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Honoring Mahony

Former state Rep. Jodie Mahony of El Dorado received a standing ovation today at a joint meeting of the House and Senate Education Committees.

Mahony,  who also served in the Senate and is now an assistant to House Speaker Robbie Wills, was honored for sponsoring Act 102 of 2003, which requires Arkansas high schools to offer Advanced Placement courses in the four core subjects: math, English, science and social studies.

Sen. Joyce Elliott, D-Little Rock, who worked with Mahony on the legislation, presented him with a framed map of the U.S. with school districts that offer AP courses shaded in green. Arkansas was one of the greenest states on the map.

Elliott said the before the legislation passed, only 35 percent of districts in the state offered AP courses. Starting with the 2009-2010 school year, 100 percent of districts in the state will be required to offer the courses.

“Thank you for a wonderful surprise,” Mahony said.

The College Board provided the framed map. Identical maps were given previously to Elliott, Gov. Mike Beebe and the state Department of Education.

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Crime Victims’ Rights Week

It’s National Crime Victims’ Rights Week, and state lawmakers are taking the opportunity to note laws the Legislature passed this session that seek to combat crime and promote victims’ rights.

House Speaker Robbie Wills of Conway comments on seven new laws, including Act 974 of 2009, also known as Juli’s Law, which provides for the collection of a DNA sample from a person arrested on suspicion of capital murder, first-degree murder, kidnapping or first- or second-degree sexual assault. The legislation, sponsored by Rep. Dawn Creekmore of East End, is named for Juli Busken, a Benton woman who was killed in 1996 while a student at the University of Oklahoma and whose killer was identified several years later through DNA evidence.

Sen. Joyce Elliott of Little Rock, who spoke at the state Capitol today during a news conference on Crime Victims’ Rights Week, said later she was pleased to have worked with Rep. Lindsley Smith of Fayetteville on Act 619 of 2009, which prohibits insurance companies from discriminating unfairly against victims of domestic abuse.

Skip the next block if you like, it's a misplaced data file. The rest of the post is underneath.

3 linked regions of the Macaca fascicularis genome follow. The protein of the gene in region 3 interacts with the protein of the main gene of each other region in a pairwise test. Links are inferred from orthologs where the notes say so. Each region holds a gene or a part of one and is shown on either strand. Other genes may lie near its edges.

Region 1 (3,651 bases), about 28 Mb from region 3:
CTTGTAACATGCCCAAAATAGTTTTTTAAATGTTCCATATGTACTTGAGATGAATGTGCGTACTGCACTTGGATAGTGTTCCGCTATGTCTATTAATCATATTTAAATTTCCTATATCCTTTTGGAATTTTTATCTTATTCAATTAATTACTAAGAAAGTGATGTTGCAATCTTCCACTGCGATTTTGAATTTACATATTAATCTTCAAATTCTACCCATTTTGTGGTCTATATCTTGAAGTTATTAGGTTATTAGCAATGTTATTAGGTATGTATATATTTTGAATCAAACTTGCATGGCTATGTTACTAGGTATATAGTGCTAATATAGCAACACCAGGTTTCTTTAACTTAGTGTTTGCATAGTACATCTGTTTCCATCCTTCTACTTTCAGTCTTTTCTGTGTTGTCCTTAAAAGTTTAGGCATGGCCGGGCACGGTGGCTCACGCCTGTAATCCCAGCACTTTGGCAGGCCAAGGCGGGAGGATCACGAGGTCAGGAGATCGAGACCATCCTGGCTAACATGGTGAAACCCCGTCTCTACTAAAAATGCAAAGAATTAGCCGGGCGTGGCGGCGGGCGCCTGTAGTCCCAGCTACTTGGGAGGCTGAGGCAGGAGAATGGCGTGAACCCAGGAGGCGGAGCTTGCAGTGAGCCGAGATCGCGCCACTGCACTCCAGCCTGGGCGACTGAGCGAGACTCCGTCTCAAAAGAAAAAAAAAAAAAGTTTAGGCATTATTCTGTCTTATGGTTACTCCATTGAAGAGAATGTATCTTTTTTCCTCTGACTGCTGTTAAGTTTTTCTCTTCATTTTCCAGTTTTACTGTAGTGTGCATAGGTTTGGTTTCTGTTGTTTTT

Elliott said she was not aware of any incidents of this type of discrimination in Arkansas, but she said some victims of domestic violence in other states have been denied coverage because of a so-called “pre-existing condition,” meaning they were abused in the past.

“Think about what that meant to women and children in particular — that that’s a pre-existing condition, therefore you won’t be covered,” she said.

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Elliott pondering tuition bill

With the March 9 bill-filing deadline just a week away, state Sen. Joyce Elliott, D-Little Rock, says she is still considering filing a bill to offer in-state tuition to undocumented immigrants.

“I’m still trying to be very thoughtful about it and do a lot of research,” she said today. “I am pretty much complete with getting that done. I’ll make a decision about what to do about it sometime in the next few days — because I have to.”

A 2005 bill by Elliott, then a state representative, that would have extended in-state tuition to undocumented immigrants, was defeated in the Senate after passing in the House. Gov. Mike Beebe has said he will oppose any such measure.

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